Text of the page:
The “personal” part took place in the afternoon, which I spent canvassing for the Obama campaign in a small town near Keene, NH. Accompanied by an experienced local volunteer and with a big assist from my GPS, I visited around 25 homes in this rural area and spoke to a number of voters, including a good number of Obama supporters and a few undecided voters. Naturally some people were not interested in any political callers, and a few others were solidly for McCain. Usually we just thanked them for their time and moved on, but in a few homes where the person seemed open to discussion, I asked why they liked McCain over Obama. In a couple of cases, their response was clearly based on misconceptions (e.g., Obama will raise my taxes), and I was able to plant some seeds of doubt. Maybe some will change their minds, or at least dig a little bit for the facts. You never know.
Canvassing is a pretty inefficient process, but there really is no substitute for face to face contact, and I found it invigorating to be directly involved in this small way. I was one of many out of state volunteers who had come to the Keene office on this kickoff weekend, and I spoke with a few of the others. One Connecticut man had worked for the John Kerry campaign in 2004, but the rest were like me, doing this for the first time in their lives (I discount my brief college experience working for McGovern in 1972). I plan to go back several more weekends this fall to help wherever I can.
It may sound like political rhetoric when Obama says that this election is not about him, or John McCain, or Joe Biden, or Sarah Palin – “it’s about you.” But I’ve read about and now have seen firsthand how regular people who never got directly involved in politics before have been inspired by these times and especially by this candidate. It is about you – about us – and about taking back this country from special interests and putting it on the road to a better future. And yes, it’s about “change we need.” And it’s about time.
If you have the time – I know, you probably don’t – but if you can make the time to volunteer for the Obama campaign, I urge you to do so. If you can’t, but you support Obama, talk about his ideas with others, and make sure everyone you know is registered to vote.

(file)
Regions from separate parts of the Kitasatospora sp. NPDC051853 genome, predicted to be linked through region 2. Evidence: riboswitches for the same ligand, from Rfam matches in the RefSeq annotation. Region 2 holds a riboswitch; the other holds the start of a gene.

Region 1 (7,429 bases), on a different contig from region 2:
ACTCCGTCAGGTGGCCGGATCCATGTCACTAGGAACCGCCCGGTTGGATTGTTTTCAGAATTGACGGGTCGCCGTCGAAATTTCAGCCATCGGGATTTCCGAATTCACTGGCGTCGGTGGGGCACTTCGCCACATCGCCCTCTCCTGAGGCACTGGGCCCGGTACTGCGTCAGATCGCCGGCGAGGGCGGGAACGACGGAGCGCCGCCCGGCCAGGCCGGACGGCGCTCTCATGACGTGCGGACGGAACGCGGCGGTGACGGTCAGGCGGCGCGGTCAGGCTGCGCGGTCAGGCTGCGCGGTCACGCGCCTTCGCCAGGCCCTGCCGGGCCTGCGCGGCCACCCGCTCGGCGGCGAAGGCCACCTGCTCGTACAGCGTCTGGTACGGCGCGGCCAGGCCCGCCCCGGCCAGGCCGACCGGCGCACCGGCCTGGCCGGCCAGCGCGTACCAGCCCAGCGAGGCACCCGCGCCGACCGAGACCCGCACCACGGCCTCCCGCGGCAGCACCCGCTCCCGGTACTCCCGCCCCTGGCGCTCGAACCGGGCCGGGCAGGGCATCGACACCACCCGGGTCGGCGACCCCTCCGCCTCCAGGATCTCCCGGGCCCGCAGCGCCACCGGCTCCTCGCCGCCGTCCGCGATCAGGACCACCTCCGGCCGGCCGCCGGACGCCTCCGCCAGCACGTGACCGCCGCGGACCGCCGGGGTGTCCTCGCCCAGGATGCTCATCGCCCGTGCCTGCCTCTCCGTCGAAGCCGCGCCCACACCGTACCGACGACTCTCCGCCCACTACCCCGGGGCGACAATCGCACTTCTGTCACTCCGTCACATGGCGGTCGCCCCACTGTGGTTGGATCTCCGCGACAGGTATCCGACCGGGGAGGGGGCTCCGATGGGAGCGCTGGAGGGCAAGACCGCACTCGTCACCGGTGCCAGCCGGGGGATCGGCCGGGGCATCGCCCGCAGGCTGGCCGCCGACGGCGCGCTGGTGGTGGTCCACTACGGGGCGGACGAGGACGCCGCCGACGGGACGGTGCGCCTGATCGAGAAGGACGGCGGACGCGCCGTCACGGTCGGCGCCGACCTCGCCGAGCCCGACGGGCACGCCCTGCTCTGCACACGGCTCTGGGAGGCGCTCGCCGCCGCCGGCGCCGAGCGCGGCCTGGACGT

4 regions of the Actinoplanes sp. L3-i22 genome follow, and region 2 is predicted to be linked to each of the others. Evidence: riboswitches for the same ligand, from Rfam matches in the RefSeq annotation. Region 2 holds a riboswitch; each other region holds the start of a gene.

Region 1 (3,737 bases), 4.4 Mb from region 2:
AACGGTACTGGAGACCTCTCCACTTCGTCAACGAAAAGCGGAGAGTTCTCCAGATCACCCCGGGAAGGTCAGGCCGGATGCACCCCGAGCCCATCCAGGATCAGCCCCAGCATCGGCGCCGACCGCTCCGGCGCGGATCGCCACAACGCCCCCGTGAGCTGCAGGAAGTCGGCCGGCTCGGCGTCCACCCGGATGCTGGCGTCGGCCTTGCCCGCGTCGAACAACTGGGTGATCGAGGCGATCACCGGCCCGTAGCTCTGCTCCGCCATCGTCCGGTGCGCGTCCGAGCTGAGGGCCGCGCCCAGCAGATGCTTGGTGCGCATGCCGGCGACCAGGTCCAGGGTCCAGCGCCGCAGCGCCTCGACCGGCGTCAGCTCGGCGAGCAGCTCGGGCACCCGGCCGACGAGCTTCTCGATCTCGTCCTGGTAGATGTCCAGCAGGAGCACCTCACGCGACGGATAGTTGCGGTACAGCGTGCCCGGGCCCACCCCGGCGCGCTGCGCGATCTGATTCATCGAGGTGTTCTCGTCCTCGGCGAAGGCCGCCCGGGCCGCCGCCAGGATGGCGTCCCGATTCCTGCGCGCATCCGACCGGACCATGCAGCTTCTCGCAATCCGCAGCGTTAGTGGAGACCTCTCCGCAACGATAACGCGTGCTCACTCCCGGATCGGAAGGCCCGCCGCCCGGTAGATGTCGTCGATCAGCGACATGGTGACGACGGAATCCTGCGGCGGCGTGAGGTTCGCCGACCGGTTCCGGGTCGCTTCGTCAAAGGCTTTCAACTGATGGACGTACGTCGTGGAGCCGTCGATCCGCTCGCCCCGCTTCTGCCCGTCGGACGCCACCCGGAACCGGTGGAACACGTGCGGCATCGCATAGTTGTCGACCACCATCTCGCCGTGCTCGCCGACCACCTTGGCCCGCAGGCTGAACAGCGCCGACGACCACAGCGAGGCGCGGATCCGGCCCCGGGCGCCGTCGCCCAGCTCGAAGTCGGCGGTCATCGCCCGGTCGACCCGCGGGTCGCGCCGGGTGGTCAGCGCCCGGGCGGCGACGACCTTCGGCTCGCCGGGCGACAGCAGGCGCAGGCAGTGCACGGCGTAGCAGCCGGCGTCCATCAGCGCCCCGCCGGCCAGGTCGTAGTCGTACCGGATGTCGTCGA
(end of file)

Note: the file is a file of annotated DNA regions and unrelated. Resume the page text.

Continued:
Friday, September 12, 2008
But first I will get to see and hear Senators Obama and Biden at a morning rally in Manchester, New Hampshire. That should be pretty cool.
Thursday, September 11, 2008
Wednesday, September 10, 2008
Concentrating sunlight onto photovoltaic cells means you need a lot fewer cells. This approach combines clever use of optics and mechanics, with cheap, ubiquitous materials (plastic sheeting, air, a tiny amount of aluminum to coat the reflecting surface). Here's the basic environmental impact (from the notes in the PDF presentation, slide 4):
Our approach is to suspend concentrators on support and control cables stretched between poles. The ground under the concentrators is shaded only by about 10% and remains free for other uses like farming or ranching. Suspending the concentrators also preserves habitat. It is also inexpensive: telephone companies, ranchers, and farmers have already figured out how to set posts cheaply across vast spaces.Cool indeed.
Tuesday, September 09, 2008
I like the fact that she includes the Russian for many objects, names, and acronyms (there are brief Russian-English and English-Russian glossaries too). Why? Because reading words in the Cyrillic alphabet is about all that's left of the four semesters of Russian I took in college back in the seventies. I've kept my French and Japanese at a semi-useful level, but I barely used Russian after school and alas, it faded, except for the odd phrase like Где мой брат? and Я не знаю, я турист. Not very useful, I'm afraid, unless my brother happens to be kidnapped while we're on a visit to Moscow.
I really don't know as much about the Russian space program as I would like, so thanks to Suzy McHale for creating this very cool site. Спасибо большое!
Sunday, September 07, 2008
I went to the Great New England Air Show at Westover ARB in Chicopee, Massachusetts today. It was cool. The weather was terrible yesterday, so I and basically everyone in New England went today, leading to enormous traffic delays getting in and out. But it had been about three years since my last air show, and it was worth a little traffic frustration.
Eating junky air show food on the sunny tarmac, inspecting and photographing planes I've seen dozens of times, watching amazing aerobatic and parachuting performers - I've been doing this since I was ten years old, and it's still fun. I just love stuff that flies!